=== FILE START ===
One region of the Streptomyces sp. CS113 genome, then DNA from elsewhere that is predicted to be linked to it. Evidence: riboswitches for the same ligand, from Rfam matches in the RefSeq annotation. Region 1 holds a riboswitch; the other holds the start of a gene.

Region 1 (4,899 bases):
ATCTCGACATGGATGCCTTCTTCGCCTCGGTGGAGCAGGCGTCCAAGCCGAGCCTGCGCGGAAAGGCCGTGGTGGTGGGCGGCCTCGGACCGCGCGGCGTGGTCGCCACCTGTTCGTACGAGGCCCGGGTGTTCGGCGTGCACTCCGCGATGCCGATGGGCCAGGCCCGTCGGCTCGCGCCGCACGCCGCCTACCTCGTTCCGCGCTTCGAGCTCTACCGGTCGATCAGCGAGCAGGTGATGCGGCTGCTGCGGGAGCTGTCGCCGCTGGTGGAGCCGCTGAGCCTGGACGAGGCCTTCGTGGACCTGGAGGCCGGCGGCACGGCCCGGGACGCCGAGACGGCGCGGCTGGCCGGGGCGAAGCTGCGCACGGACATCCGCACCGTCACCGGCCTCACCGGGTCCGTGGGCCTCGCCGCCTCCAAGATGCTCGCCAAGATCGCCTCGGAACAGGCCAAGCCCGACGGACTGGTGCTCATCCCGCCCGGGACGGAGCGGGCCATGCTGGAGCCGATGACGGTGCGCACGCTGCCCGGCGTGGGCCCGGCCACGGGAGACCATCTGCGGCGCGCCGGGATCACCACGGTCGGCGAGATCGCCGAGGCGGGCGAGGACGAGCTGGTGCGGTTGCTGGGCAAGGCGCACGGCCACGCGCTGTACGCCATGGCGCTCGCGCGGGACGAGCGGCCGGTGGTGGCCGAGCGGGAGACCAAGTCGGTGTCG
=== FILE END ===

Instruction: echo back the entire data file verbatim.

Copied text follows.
One region of the Streptomyces sp. CS113 genome, then DNA from elsewhere that is predicted to be linked to it. Evidence: riboswitches for the same ligand, from Rfam matches in the RefSeq annotation. Region 1 holds a riboswitch; the other holds the start of a gene.

Region 1 (4,899 bases):
ATCTCGACATGGATGCCTTCTTCGCCTCGGTGGAGCAGGCGTCCAAGCCGAGCCTGCGCGGAAAGGCCGTGGTGGTGGGCGGCCTCGGACCGCGCGGCGTGGTCGCCACCTGTTCGTACGAGGCCCGGGTGTTCGGCGTGCACTCCGCGATGCCGATGGGCCAGGCCCGTCGGCTCGCGCCGCACGCCGCCTACCTCGTTCCGCGCTTCGAGCTCTACCGGTCGATCAGCGAGCAGGTGATGCGGCTGCTGCGGGAGCTGTCGCCGCTGGTGGAGCCGCTGAGCCTGGACGAGGCCTTCGTGGACCTGGAGGCCGGCGGCACGGCCCGGGACGCCGAGACGGCGCGGCTGGCCGGGGCGAAGCTGCGCACGGACATCCGCACCGTCACCGGCCTCACCGGGTCCGTGGGCCTCGCCGCCTCCAAGATGCTCGCCAAGATCGCCTCGGAACAGGCCAAGCCCGACGGACTGGTGCTCATCCCGCCCGGGACGGAGCGGGCCATGCTGGAGCCGATGACGGTGCGCACGCTGCCCGGCGTGGGCCCGGCCACGGGAGACCATCTGCGGCGCGCCGGGATCACCACGGTCGGCGAGATCGCCGAGGCGGGCGAGGACGAGCTGGTGCGGTTGCTGGGCAAGGCGCACGGCCACGCGCTGTACGCCATGGCGCTCGCGCGGGACGAGCGGCCGGTGGTGGCCGAGCGGGAGACCAAGTCGGTGTCG